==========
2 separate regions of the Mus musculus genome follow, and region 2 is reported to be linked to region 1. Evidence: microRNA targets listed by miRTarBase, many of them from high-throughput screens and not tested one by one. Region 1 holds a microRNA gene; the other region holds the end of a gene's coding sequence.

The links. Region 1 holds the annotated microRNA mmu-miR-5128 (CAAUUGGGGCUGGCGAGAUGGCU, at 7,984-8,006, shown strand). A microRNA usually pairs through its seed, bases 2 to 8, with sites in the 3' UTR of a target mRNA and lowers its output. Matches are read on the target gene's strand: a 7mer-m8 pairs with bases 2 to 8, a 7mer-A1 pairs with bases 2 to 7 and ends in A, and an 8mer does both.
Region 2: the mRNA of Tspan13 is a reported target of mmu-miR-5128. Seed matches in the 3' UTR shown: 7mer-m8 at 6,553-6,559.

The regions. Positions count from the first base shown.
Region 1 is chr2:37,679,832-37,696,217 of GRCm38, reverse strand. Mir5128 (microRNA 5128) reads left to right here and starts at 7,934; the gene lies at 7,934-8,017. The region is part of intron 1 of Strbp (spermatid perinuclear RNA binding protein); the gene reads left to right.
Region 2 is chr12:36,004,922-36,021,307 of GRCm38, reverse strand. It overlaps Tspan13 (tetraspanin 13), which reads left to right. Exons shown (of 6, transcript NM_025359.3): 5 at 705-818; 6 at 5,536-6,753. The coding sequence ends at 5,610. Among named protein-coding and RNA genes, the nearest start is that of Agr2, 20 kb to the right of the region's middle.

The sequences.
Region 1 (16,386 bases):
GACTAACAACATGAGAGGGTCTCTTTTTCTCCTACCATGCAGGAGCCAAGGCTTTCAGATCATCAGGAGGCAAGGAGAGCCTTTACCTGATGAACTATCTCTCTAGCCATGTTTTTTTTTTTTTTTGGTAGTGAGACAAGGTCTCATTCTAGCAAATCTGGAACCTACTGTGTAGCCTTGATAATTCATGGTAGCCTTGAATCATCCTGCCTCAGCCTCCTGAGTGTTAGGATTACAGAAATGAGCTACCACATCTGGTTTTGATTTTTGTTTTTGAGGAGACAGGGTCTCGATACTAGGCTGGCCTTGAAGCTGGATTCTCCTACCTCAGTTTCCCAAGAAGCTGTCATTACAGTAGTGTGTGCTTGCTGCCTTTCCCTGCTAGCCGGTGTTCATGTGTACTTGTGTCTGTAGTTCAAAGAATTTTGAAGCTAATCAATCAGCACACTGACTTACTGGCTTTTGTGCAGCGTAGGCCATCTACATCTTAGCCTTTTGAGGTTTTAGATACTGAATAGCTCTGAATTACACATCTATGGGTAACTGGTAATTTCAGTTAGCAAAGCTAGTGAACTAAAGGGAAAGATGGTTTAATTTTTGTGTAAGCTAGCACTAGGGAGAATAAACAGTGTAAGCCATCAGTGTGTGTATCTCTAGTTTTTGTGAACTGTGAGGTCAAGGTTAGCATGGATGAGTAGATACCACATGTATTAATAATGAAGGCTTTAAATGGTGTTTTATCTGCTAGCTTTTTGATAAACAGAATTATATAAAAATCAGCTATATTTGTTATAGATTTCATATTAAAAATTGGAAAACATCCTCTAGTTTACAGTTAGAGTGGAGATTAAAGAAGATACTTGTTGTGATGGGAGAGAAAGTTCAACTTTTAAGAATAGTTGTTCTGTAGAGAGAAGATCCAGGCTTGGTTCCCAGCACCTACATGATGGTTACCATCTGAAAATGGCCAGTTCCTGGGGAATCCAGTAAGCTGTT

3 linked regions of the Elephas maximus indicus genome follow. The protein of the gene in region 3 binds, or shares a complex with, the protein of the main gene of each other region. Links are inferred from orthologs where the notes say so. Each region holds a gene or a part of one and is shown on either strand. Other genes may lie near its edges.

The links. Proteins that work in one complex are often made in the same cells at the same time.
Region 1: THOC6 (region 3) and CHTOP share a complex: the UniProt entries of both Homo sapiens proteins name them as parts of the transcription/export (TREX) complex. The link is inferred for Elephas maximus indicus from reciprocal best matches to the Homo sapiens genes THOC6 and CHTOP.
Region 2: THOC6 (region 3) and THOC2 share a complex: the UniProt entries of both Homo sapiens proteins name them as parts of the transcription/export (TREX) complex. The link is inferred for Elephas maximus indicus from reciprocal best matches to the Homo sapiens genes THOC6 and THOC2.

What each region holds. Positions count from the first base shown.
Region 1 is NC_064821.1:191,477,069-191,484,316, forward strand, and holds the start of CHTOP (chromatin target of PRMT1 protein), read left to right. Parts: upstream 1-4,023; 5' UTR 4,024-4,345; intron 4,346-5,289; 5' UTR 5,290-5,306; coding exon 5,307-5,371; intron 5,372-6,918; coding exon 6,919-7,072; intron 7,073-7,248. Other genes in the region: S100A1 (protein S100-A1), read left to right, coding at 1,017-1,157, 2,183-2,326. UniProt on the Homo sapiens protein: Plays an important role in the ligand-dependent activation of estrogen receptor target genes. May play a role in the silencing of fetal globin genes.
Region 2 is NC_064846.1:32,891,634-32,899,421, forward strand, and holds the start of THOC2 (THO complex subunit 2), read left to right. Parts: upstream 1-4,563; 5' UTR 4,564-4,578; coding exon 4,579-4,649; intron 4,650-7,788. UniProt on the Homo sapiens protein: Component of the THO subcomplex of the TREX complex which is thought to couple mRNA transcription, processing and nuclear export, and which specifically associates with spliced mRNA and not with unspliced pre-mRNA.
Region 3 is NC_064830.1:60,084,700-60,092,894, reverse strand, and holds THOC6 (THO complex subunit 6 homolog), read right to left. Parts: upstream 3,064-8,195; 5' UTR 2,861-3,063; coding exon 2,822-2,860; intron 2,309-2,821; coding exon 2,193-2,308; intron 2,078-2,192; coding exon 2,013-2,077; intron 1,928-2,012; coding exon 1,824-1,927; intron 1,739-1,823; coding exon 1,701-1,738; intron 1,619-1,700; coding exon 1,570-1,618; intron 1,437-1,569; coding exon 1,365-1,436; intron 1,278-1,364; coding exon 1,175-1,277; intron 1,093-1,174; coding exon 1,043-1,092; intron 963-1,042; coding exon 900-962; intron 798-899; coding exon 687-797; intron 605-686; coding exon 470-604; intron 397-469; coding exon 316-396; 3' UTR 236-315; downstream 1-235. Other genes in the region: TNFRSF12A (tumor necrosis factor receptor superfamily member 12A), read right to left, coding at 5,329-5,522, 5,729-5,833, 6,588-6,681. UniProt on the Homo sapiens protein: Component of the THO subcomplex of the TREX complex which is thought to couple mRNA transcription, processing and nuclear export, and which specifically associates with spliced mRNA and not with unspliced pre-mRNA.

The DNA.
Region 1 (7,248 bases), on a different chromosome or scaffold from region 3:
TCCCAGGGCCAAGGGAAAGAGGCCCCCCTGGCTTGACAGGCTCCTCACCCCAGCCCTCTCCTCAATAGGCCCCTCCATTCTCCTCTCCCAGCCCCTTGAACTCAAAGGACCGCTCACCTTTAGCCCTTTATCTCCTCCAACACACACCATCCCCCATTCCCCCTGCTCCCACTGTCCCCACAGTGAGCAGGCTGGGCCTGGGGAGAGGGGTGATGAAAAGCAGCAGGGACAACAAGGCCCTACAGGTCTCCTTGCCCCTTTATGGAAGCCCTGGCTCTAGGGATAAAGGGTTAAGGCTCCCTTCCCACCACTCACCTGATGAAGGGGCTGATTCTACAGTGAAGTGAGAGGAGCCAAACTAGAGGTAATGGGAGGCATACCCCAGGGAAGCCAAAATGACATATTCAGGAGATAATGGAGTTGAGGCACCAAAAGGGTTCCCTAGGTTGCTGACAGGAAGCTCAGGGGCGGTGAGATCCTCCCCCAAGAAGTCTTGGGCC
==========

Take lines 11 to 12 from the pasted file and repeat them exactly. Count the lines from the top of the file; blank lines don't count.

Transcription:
The links. Proteins that work in one complex are often made in the same cells at the same time.
Region 1: THOC6 (region 3) and CHTOP share a complex: the UniProt entries of both Homo sapiens proteins name them as parts of the transcription/export (TREX) complex. The link is inferred for Elephas maximus indicus from reciprocal best matches to the Homo sapiens genes THOC6 and CHTOP.